TORONTO - Tibor Kiss and his family were among the last members of the public to visit the Canadian Air and Space Museum Saturday after a decision to close the doors ecxept to allow volunteers to pack up the artifacts.
“We heard that it was being closed down and it looks like we came just in time,” Kiss said as he took sons Ryan, 4, and Jason, 14-months on a tour. “I wanted to bring the family here before it shut down.”
The Kiss’ were among several families who showed up at Downsview Park on Saturday to view the thousands of pieces of national aviation artifacts that range from a full-size Avro Arrow replica, the Canadarm and a replica of Canada’s first
satellite, the Alouette 1.
More than 200 concerned museum members, who also act as volunteers, were at a meeting to decide their next move after being told by landlord Downsview Park they had six months to leave.
Museum chairman Ian McDougall said a lock for their door was changed and volunteers will be allowed into the museum only to pack.
The museum was behind on its rent by about $100,000 and had gone through several management changes.
He sent $22,000 in cheques to the museum’s landlord in early September but received the money back on Sept. 14, McDougall said.
“They are putting us out of business,” McDougall told members. “They are putting us in a position were we will be real lucky if we can succeed.”
He said the museum had to cancel several major upcoming fundraisers, shows and school tours.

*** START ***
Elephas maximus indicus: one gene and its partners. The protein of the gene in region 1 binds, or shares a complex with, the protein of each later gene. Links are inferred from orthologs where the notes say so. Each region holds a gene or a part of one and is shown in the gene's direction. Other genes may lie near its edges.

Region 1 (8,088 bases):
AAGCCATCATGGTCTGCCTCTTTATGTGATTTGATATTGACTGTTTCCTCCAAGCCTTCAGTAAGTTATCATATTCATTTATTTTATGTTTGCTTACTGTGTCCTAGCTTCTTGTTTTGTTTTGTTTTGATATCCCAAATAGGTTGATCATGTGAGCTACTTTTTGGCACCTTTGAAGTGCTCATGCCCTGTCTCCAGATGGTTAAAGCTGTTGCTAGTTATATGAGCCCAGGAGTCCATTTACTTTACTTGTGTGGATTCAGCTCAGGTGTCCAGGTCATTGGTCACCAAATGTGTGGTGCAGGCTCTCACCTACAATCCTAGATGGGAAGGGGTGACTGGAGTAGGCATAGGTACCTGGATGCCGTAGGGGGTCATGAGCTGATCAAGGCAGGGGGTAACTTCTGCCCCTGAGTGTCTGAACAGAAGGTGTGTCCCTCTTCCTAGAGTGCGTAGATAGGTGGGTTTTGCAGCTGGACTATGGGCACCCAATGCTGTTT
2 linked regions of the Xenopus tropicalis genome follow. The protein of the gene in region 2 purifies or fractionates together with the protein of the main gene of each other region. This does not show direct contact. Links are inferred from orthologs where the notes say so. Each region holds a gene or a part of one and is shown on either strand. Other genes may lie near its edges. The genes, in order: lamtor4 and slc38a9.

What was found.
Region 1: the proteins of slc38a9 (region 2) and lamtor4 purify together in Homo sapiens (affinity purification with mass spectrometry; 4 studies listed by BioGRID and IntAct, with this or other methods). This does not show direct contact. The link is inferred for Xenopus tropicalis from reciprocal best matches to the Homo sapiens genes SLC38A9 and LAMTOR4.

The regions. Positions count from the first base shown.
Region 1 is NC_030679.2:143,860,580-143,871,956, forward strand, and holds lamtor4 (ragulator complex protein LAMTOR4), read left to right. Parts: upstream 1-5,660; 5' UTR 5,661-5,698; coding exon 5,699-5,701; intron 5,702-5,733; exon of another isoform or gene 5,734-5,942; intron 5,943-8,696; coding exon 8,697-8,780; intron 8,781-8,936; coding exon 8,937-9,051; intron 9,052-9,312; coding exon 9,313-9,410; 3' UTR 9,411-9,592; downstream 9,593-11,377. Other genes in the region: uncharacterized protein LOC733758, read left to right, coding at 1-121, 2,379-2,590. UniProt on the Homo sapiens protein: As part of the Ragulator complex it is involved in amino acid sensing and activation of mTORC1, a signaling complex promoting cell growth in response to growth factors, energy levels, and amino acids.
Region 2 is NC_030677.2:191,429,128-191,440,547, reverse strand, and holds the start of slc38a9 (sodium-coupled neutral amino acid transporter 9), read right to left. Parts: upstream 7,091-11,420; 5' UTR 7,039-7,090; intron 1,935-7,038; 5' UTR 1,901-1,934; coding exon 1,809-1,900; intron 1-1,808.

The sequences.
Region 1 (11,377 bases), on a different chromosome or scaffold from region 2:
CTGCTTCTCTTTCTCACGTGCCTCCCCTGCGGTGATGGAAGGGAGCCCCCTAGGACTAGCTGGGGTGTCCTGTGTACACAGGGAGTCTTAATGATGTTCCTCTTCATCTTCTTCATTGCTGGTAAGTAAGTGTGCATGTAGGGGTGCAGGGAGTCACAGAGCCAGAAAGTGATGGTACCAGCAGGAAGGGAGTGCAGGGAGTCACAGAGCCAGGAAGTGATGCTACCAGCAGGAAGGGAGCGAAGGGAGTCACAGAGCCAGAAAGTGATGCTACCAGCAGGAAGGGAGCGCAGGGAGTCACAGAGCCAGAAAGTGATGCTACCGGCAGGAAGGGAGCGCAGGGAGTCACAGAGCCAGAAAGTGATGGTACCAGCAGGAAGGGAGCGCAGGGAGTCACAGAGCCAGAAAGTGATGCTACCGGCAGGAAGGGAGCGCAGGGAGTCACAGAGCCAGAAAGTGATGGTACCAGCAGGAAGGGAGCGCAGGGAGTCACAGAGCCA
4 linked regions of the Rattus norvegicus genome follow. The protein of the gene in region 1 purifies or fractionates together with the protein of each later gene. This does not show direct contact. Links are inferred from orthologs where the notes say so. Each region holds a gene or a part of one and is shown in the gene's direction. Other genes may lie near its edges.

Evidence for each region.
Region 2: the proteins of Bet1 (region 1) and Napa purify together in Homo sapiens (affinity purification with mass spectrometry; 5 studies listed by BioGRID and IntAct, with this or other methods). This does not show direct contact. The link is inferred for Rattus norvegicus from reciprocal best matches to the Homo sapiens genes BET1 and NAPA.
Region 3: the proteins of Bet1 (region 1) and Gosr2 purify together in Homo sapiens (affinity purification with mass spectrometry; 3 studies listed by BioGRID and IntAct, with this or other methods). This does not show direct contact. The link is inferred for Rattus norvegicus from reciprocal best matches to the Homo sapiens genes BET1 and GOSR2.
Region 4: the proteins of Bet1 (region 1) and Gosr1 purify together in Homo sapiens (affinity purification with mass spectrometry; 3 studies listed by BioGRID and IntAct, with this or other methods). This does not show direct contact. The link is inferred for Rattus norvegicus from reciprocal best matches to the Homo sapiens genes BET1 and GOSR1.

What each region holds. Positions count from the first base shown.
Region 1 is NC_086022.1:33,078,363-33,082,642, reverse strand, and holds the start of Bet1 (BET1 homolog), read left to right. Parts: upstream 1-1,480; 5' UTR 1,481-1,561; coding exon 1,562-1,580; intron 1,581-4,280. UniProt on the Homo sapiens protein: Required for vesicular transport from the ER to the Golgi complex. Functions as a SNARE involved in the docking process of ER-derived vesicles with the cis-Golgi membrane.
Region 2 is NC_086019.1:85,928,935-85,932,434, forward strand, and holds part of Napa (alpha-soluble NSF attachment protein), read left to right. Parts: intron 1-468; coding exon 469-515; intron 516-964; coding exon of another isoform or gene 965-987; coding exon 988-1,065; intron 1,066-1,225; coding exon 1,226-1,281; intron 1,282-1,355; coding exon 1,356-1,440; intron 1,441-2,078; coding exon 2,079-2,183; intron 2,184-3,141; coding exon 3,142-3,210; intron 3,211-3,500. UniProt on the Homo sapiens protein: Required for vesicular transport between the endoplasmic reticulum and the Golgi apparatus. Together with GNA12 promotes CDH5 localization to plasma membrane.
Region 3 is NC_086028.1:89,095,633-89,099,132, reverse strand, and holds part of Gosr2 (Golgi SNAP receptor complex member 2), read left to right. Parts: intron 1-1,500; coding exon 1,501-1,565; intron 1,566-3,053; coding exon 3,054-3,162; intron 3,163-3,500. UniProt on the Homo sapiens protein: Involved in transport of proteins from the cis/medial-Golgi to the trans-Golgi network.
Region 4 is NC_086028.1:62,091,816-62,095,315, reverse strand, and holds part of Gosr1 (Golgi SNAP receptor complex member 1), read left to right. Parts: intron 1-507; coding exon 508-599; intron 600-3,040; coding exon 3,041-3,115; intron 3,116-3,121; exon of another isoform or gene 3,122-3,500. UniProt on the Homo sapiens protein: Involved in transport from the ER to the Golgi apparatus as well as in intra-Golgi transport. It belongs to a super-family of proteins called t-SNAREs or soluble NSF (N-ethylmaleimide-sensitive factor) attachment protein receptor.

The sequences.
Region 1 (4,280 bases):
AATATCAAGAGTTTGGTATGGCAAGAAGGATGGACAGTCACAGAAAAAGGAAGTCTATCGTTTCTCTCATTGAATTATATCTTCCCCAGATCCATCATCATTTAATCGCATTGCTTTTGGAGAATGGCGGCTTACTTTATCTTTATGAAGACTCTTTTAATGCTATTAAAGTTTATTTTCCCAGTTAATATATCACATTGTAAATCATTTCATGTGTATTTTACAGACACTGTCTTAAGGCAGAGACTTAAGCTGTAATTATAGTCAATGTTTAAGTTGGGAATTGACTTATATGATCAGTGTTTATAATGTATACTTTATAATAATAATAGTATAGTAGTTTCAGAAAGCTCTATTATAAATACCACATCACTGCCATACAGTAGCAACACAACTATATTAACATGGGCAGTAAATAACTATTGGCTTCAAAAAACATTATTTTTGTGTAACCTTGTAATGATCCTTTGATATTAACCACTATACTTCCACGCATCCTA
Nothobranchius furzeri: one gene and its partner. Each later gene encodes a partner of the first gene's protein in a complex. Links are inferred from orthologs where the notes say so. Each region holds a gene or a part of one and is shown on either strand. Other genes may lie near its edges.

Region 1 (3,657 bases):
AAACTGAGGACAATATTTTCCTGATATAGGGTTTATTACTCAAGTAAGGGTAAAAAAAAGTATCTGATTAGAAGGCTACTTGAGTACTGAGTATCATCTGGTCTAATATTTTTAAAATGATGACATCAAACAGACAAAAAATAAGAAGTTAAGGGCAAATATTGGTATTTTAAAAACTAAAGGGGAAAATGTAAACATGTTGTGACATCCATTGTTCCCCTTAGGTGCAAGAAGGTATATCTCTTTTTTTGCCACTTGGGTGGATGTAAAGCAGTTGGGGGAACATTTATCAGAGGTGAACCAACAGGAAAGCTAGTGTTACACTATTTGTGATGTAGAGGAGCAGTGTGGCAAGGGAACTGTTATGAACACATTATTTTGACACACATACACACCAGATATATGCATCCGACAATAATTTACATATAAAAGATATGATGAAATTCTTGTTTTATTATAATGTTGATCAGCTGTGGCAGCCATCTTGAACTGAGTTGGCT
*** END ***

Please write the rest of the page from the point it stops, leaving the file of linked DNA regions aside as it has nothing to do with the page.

“We were told our charity status is being looked at,” McDougall said. “From now on we only have access to the buiding to move and pack “
The museum has been in a Carl Hall Rd. building on the former Canadian Forces Base Downsview for about 14 years and has drawn hundreds of thousands of visitors.
Downsview Park, a Crown corporation, has plans to demolish all but the
façade of the building, and turn it into a skating rink complex. The park is undergoing changes including the development of a new sports facility, a sustainable community and a subway station.
Leonard Levy, 90, a World War II veteran who flew 32 missions on a Lancaster Bomber, was given a standing ovation by club members.
“We have to preserve our aviation history for the younger people to see,”Levy said. “We have to tell them our story.”
Business owner Sherry Draisey, who owns Good Vibrations Engineering in another unit of the building, said she was also given six months to leave.
“It is very upsetting and disappointing,” Draisey said. “We work in aerospace and moved here to be near the museum.”
Rick Shousha said he drove all-night from Montreal to deliver a hand-made model of the first airplane to fly over Toronto in 1911, the Bleriot X1.
“I drove all the way here to present them with the model,” Shousha said. “I wanted to give it to them before the place closed down.”
Downsview Park officials couldn’t be reached for comment.